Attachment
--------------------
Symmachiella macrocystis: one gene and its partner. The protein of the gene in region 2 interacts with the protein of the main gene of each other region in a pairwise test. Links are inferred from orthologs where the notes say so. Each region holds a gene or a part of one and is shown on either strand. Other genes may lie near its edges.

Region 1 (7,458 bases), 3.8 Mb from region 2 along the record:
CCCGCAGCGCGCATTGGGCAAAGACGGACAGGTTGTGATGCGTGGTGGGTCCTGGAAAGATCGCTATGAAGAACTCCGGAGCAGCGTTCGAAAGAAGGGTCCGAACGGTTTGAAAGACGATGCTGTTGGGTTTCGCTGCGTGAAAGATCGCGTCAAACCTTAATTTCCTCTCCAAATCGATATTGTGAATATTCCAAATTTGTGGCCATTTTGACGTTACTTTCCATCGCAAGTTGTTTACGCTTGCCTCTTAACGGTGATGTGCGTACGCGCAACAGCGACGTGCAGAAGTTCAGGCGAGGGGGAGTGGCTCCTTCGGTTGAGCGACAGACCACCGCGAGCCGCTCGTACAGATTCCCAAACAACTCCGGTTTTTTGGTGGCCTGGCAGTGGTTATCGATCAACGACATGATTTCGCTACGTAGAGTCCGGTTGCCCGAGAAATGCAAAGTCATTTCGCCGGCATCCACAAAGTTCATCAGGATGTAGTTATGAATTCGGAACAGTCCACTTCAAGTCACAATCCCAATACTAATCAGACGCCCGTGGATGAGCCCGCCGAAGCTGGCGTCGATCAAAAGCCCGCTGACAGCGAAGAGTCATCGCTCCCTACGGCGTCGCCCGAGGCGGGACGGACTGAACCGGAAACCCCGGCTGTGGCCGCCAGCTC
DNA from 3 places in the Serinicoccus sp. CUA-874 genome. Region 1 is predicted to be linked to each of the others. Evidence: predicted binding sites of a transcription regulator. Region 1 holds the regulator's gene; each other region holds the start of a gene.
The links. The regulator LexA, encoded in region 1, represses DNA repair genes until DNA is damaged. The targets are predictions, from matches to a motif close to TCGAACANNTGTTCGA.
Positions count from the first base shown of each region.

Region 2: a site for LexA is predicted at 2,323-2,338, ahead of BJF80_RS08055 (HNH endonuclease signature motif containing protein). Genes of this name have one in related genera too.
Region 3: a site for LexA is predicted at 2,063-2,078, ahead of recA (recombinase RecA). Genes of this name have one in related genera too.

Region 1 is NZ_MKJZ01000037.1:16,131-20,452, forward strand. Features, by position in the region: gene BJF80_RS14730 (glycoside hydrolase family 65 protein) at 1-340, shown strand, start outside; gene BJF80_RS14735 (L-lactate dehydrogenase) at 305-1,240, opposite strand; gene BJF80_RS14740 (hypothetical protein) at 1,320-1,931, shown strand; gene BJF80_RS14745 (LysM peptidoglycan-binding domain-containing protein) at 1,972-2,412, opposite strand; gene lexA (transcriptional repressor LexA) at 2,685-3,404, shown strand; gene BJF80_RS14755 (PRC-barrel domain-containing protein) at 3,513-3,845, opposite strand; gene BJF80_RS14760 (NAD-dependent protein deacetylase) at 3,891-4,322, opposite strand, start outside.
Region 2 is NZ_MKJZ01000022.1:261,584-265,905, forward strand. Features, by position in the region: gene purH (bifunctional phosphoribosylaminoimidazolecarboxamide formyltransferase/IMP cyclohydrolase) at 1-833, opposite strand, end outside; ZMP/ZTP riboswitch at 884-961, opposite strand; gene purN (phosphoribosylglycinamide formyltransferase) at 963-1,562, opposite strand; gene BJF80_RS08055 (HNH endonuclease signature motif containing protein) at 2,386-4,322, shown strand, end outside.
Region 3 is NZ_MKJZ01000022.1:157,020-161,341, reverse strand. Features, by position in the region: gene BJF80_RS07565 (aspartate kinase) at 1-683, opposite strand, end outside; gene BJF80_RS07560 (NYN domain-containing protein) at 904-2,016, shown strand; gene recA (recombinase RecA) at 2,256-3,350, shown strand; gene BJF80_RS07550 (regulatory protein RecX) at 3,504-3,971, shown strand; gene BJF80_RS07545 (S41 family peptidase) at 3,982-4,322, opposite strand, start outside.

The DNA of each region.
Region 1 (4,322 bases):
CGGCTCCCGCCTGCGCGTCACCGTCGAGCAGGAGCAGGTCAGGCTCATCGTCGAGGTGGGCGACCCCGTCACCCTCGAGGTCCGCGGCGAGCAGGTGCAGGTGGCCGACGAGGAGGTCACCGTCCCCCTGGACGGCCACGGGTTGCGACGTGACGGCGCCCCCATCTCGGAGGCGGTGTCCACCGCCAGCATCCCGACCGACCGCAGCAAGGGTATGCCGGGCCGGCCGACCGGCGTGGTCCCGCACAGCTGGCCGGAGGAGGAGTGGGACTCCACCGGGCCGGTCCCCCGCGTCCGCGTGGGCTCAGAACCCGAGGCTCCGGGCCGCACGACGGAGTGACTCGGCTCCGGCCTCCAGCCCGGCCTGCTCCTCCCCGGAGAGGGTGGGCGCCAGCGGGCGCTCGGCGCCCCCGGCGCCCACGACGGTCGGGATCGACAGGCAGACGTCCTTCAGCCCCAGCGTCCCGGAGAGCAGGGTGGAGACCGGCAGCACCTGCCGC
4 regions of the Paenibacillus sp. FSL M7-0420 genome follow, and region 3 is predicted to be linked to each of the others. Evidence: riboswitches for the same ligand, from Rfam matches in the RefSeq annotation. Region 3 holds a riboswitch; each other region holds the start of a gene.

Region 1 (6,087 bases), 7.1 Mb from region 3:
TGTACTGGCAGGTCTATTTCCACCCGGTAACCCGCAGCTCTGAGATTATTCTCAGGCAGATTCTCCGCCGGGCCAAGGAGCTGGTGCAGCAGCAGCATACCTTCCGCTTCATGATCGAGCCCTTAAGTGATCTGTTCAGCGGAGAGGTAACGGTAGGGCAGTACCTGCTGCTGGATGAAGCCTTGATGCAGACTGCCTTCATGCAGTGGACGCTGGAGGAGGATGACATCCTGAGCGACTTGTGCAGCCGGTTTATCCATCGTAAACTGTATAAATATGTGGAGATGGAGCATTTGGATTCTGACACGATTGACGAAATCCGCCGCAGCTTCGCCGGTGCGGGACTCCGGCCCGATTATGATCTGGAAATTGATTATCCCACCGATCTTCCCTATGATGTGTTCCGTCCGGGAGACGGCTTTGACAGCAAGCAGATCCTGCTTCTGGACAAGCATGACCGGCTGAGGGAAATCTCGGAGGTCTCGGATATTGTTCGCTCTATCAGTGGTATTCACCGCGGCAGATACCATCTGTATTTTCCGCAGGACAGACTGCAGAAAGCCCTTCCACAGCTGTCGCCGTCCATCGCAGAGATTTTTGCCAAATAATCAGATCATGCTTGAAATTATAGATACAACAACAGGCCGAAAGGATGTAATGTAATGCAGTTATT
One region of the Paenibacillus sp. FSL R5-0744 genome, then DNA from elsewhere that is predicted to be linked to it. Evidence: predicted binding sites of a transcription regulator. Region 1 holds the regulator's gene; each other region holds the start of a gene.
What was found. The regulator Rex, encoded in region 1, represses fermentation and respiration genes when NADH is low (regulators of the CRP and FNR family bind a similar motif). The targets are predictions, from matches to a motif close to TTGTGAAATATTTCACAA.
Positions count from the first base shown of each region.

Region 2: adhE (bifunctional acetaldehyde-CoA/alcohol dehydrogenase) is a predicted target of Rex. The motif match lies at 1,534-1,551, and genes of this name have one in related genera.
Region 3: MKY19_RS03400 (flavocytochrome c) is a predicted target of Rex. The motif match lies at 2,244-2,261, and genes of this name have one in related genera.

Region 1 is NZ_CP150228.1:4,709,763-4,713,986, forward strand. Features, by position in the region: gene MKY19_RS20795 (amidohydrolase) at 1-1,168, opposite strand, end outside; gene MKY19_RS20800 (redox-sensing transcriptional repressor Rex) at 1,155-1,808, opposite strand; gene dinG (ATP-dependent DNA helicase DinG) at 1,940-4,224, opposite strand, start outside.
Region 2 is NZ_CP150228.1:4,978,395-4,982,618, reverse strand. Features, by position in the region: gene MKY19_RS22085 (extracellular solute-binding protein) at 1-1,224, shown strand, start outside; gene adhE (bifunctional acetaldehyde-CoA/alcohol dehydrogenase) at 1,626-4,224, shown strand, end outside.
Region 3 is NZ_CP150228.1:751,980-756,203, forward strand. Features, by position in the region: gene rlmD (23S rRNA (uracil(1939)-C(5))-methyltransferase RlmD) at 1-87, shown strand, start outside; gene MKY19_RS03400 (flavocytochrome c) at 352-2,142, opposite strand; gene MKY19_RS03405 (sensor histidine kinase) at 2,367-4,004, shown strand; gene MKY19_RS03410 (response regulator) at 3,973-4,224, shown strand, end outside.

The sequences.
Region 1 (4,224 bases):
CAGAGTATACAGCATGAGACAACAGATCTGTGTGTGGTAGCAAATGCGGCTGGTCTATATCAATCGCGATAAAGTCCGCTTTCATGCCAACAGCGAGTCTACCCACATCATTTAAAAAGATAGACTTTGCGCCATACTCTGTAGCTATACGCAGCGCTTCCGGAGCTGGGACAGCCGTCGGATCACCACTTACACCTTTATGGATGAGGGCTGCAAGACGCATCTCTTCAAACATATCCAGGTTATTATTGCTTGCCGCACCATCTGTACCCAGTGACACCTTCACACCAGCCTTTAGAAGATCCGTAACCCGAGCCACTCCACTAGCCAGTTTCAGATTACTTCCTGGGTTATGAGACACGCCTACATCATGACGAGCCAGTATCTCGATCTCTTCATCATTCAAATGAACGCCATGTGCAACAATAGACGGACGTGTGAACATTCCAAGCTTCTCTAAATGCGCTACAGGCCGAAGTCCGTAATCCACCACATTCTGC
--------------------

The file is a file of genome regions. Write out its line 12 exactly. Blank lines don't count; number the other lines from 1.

The DNA of each region.